The Photographers’ Gallery presents FreshFaced+WildEyed 2015, its annual exhibition dedicated to recognising and nurturing new talents. Since 2008 this exhibition and related events celebrate innovative work from a range of photographic fields, showcasing the quality and breadth of graduates’ practices from visual arts courses across the UK.

Art Exhibition previously on at The Photographers' Gallery in Greater London, United Kingdom.
From Tuesday 16 June 2015 to Sunday 05 July 2015

Beach Boys image Untitled  image Porters image Still from Dailies, January 2014 – March 2015 image

Event published by anonymous on Monday 18 May 2015.
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Twenty-five emerging photographers and artists have been selected from an open submission process. They were chosen by a judging panel of photography experts: Kate Cooper, Auto Italia, A K Dolven, artist and photographer, Damien Poulain, Oodee Books and Brett Rogers, Director, The Photographers’ Gallery. The finalists have all graduated in the past year from BA and MA visual arts courses across the UK with photography and/or digital media forming the main component of their practice.

William Aston and Emma Gruner look at self-expression and the representation of sexuality and identity within the digital world. Artist duo blør, Alex Burgess and Mandukhai Kaylin employ strategies of digital manipulation to explore the relationship between the real and the virtual. Francesca Jane Allen’s diaristic images depict adolescent girls as they transition into womanhood while Jocelyn Allen challenges female stereotypes through portraits of her naked body presented as a genderless contorted form. Craig Gibson documents the ritual of adult baptism while Dominic Hawgood’s images look at trends within evangelical Christianity popular amongst African communities in London. James BellandCharan Singh both use portraiture to represent vulnerable communities: Bell of street hustlers and vendors in Barbados and Singh of gay men in India.

Using images, videos, graphics and testimonials Aida Silvestri and Jonathan Simpson depict the journeys, personal experiences and exploitation of Eritrean refugees coming into the UK and Bangladeshi economic migrants in Singapore. Issues of parenting are presented in Sian Davey’s photographs of her three years-old daughter who was born with Down’s Syndrome and in Tanya Zommer’s filmdocumenting her and her partner’s emotional journey as they await the birth of their child through surrogacy. Marcus Boyle’s film questions the blurring of boundaries of consent, ethics and morality between artists and their subjects. Coco Capitán portrays the relationship between Chinese communities and outsiders while Paul Hutchinson looks at Hip Hop culture in Germany. Alexandra Lethbridge’s archive of her search for meteorites and their origin sets out to challenge preconceptions of our surroundings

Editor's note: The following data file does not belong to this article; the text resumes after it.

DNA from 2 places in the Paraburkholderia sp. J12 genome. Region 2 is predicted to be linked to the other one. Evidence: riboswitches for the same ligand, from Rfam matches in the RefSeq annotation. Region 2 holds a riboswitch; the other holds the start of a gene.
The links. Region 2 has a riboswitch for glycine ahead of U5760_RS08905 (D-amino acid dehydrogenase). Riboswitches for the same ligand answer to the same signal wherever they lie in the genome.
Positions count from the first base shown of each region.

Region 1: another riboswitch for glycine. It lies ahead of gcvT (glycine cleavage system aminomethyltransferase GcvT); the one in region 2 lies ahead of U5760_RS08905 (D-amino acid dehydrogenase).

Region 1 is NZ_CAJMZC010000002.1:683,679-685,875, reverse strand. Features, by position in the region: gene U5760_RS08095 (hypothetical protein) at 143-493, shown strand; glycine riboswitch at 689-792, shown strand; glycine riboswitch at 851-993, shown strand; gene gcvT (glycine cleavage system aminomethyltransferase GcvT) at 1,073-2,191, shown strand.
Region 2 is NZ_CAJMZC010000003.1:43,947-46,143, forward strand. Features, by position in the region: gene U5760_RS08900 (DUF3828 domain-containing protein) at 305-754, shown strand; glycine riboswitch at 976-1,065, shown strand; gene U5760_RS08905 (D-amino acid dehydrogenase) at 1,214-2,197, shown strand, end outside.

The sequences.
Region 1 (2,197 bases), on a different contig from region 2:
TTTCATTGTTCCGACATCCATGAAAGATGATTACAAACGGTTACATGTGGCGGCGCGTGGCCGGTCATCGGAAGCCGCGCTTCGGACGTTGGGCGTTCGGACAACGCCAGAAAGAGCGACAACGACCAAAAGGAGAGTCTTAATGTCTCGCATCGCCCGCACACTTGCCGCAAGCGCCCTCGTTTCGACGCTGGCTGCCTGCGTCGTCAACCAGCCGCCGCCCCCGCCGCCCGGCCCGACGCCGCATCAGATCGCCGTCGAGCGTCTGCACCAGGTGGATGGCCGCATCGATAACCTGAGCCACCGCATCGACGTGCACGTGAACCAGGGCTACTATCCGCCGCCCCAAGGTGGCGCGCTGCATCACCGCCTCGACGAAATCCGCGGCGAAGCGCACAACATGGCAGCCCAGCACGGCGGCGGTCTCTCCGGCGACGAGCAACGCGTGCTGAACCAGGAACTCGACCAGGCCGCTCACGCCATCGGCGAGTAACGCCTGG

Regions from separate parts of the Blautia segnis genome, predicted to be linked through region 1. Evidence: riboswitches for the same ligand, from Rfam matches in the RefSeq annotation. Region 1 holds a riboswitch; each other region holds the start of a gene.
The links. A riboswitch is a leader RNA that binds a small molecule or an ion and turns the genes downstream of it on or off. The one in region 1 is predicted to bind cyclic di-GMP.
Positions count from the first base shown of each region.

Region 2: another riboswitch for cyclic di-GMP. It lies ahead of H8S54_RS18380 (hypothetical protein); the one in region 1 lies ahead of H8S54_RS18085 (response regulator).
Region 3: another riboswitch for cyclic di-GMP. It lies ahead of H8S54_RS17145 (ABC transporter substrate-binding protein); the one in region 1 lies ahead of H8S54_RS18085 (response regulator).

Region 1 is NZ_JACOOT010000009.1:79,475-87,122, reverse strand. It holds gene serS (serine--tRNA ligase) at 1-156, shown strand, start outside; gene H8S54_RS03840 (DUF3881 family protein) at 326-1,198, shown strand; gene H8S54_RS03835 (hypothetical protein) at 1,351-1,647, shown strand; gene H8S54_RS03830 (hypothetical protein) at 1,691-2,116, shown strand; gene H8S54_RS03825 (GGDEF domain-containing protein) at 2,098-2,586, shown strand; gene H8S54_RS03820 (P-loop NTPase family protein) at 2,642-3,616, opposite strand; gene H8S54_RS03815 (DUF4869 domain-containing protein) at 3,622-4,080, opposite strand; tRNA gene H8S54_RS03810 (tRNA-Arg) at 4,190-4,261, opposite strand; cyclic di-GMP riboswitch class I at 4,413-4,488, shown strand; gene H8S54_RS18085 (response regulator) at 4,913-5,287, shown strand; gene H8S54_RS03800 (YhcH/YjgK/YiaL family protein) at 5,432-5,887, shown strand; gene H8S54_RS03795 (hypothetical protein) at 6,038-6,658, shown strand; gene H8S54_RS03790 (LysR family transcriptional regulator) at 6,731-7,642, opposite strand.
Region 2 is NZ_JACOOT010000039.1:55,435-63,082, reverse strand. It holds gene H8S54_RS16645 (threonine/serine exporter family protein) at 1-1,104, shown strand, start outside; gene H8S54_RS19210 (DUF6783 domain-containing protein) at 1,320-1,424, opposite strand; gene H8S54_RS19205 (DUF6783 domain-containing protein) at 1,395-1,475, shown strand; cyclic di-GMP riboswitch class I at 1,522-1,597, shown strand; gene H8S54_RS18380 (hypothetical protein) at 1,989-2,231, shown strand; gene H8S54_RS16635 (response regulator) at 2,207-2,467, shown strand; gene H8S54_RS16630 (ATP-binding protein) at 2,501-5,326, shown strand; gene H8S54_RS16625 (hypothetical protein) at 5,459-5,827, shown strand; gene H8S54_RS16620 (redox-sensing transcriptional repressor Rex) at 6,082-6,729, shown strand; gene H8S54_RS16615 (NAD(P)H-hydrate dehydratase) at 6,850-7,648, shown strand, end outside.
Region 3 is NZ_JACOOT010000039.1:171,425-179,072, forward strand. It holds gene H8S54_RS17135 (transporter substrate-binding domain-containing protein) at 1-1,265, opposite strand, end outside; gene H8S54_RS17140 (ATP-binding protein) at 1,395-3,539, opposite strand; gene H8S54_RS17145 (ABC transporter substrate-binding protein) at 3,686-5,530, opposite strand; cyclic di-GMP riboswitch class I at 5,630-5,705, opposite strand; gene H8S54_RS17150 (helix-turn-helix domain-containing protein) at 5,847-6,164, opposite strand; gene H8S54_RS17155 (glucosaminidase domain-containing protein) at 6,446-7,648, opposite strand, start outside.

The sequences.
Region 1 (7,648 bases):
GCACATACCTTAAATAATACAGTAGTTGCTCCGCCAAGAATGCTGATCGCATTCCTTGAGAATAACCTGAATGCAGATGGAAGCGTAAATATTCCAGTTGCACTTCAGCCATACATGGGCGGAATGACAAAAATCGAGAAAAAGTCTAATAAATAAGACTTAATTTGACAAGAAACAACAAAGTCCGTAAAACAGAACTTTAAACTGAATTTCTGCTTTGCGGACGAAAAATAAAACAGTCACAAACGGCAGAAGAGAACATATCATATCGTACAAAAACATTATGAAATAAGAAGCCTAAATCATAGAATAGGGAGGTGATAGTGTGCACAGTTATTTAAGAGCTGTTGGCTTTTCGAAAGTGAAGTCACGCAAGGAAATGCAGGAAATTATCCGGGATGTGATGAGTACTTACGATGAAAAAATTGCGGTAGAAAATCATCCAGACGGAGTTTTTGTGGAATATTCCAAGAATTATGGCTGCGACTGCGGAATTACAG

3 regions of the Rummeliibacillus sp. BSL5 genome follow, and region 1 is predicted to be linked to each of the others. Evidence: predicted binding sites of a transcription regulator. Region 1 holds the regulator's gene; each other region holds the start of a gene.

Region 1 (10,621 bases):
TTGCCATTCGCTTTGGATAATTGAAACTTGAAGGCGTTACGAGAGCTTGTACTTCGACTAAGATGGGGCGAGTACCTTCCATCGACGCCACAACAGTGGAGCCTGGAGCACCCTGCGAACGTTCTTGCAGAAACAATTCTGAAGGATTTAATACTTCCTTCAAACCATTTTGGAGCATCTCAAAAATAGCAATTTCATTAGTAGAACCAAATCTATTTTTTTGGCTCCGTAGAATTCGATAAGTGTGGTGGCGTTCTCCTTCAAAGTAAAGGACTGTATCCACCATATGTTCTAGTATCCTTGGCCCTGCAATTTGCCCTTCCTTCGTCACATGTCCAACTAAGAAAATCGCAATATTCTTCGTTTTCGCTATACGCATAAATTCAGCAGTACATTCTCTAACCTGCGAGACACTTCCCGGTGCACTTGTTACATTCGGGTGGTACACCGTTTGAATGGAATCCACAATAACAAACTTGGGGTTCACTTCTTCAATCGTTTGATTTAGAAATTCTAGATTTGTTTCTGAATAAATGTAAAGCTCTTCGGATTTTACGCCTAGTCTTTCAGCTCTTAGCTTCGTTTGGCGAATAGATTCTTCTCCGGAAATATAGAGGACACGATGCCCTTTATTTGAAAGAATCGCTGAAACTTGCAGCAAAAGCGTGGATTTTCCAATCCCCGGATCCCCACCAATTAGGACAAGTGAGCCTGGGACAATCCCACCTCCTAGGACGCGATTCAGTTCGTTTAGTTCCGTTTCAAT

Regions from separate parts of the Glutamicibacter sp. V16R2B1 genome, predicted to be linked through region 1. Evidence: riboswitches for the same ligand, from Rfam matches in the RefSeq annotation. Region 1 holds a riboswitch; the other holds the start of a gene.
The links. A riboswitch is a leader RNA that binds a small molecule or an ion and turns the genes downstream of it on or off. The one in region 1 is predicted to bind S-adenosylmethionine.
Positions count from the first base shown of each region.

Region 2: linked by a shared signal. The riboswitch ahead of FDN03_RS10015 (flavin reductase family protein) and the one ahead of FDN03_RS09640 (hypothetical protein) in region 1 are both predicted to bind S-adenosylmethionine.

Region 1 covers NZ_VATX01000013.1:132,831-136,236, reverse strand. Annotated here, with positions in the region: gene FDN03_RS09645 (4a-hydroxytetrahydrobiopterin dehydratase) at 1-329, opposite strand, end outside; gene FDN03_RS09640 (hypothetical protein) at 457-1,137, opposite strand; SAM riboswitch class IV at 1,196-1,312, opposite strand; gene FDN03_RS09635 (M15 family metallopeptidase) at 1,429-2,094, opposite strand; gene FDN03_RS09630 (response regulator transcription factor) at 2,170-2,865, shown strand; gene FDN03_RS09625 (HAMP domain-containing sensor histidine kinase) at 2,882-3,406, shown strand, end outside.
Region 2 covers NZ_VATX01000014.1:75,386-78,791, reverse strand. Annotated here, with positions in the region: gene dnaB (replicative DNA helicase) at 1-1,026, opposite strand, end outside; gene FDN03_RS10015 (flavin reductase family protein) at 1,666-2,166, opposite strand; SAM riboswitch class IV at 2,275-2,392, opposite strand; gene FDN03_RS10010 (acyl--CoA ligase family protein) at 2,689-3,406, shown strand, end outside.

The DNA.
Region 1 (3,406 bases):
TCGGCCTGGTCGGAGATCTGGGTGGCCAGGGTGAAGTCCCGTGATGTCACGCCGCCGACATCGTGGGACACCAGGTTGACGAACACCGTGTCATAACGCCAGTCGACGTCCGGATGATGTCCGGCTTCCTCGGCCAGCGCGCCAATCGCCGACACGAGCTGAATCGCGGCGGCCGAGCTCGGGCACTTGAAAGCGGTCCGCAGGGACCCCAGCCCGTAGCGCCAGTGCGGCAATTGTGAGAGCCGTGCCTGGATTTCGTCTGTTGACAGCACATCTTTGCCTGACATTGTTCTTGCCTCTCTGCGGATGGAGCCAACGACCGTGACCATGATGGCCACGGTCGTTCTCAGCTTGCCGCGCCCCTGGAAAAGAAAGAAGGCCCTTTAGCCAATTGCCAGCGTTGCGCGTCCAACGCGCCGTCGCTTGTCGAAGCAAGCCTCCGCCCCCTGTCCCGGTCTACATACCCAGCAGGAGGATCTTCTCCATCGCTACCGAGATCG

Liz Orton draws on visual references from survival manuals, field guides and museum catalogues to reflect on our irrevocable and destructive entanglement with nature. Jill Quigley’sphotographs depict her colourful and playful interventions in abandoned Irish cottages. Rebecca Scheinberg uses photographic aesthetics borrowed from advertising and consumer culture that allude to the darker narratives at play behind the glossy imagery. Wilf Speller’s video focuses on mobile phone footage captured and circulated online from war torn countries, specifically Syria.Alexandra Vacaroiu’s projectexamines the potential benefits of photography on patients living with Alzheimer’s. Betty Laura Zapata’s project uncovers the severe failings of Venezuela’s healthcare system within hospitals.